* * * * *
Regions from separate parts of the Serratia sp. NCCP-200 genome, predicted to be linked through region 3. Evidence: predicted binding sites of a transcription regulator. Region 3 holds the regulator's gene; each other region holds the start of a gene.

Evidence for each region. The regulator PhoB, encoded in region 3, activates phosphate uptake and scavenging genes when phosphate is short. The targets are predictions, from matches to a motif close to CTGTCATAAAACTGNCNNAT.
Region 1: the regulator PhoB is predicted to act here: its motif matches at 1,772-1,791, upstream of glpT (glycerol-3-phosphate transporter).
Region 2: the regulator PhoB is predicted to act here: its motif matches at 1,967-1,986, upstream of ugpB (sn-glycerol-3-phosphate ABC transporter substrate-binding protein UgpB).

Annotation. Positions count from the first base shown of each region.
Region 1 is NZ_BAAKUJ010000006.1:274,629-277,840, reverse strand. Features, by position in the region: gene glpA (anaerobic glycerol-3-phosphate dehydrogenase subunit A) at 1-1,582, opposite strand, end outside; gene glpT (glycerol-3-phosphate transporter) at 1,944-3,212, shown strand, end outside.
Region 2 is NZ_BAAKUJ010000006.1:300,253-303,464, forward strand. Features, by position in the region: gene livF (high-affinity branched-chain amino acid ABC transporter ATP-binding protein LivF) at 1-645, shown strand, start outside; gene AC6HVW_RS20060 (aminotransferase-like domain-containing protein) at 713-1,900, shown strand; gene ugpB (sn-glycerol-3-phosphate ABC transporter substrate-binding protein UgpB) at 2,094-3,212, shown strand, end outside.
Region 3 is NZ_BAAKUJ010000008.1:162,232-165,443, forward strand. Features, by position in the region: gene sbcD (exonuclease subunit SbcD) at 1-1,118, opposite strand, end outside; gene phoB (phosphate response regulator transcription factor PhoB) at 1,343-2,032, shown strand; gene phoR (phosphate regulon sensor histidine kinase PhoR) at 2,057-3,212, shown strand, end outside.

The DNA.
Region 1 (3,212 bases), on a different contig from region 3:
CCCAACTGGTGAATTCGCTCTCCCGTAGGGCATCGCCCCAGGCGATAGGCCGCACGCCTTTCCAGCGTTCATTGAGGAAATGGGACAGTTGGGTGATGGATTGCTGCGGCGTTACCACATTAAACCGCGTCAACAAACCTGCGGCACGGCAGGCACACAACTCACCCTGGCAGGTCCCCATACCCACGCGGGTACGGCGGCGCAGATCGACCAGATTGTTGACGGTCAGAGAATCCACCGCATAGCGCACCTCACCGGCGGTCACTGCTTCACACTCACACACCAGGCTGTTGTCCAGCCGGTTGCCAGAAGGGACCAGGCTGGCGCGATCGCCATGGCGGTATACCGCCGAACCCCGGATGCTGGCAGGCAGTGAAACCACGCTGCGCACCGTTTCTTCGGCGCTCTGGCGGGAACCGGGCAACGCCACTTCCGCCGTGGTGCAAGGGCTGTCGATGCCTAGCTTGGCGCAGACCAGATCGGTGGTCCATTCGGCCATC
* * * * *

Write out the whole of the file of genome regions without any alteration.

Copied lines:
Regions from separate parts of the Serratia sp. NCCP-200 genome, predicted to be linked through region 3. Evidence: predicted binding sites of a transcription regulator. Region 3 holds the regulator's gene; each other region holds the start of a gene.

Evidence for each region. The regulator PhoB, encoded in region 3, activates phosphate uptake and scavenging genes when phosphate is short. The targets are predictions, from matches to a motif close to CTGTCATAAAACTGNCNNAT.
Region 1: the regulator PhoB is predicted to act here: its motif matches at 1,772-1,791, upstream of glpT (glycerol-3-phosphate transporter).
Region 2: the regulator PhoB is predicted to act here: its motif matches at 1,967-1,986, upstream of ugpB (sn-glycerol-3-phosphate ABC transporter substrate-binding protein UgpB).

Annotation. Positions count from the first base shown of each region.
Region 1 is NZ_BAAKUJ010000006.1:274,629-277,840, reverse strand. Features, by position in the region: gene glpA (anaerobic glycerol-3-phosphate dehydrogenase subunit A) at 1-1,582, opposite strand, end outside; gene glpT (glycerol-3-phosphate transporter) at 1,944-3,212, shown strand, end outside.
Region 2 is NZ_BAAKUJ010000006.1:300,253-303,464, forward strand. Features, by position in the region: gene livF (high-affinity branched-chain amino acid ABC transporter ATP-binding protein LivF) at 1-645, shown strand, start outside; gene AC6HVW_RS20060 (aminotransferase-like domain-containing protein) at 713-1,900, shown strand; gene ugpB (sn-glycerol-3-phosphate ABC transporter substrate-binding protein UgpB) at 2,094-3,212, shown strand, end outside.
Region 3 is NZ_BAAKUJ010000008.1:162,232-165,443, forward strand. Features, by position in the region: gene sbcD (exonuclease subunit SbcD) at 1-1,118, opposite strand, end outside; gene phoB (phosphate response regulator transcription factor PhoB) at 1,343-2,032, shown strand; gene phoR (phosphate regulon sensor histidine kinase PhoR) at 2,057-3,212, shown strand, end outside.

The DNA.
Region 1 (3,212 bases), on a different contig from region 3:
CCCAACTGGTGAATTCGCTCTCCCGTAGGGCATCGCCCCAGGCGATAGGCCGCACGCCTTTCCAGCGTTCATTGAGGAAATGGGACAGTTGGGTGATGGATTGCTGCGGCGTTACCACATTAAACCGCGTCAACAAACCTGCGGCACGGCAGGCACACAACTCACCCTGGCAGGTCCCCATACCCACGCGGGTACGGCGGCGCAGATCGACCAGATTGTTGACGGTCAGAGAATCCACCGCATAGCGCACCTCACCGGCGGTCACTGCTTCACACTCACACACCAGGCTGTTGTCCAGCCGGTTGCCAGAAGGGACCAGGCTGGCGCGATCGCCATGGCGGTATACCGCCGAACCCCGGATGCTGGCAGGCAGTGAAACCACGCTGCGCACCGTTTCTTCGGCGCTCTGGCGGGAACCGGGCAACGCCACTTCCGCCGTGGTGCAAGGGCTGTCGATGCCTAGCTTGGCGCAGACCAGATCGGTGGTCCATTCGGCCATC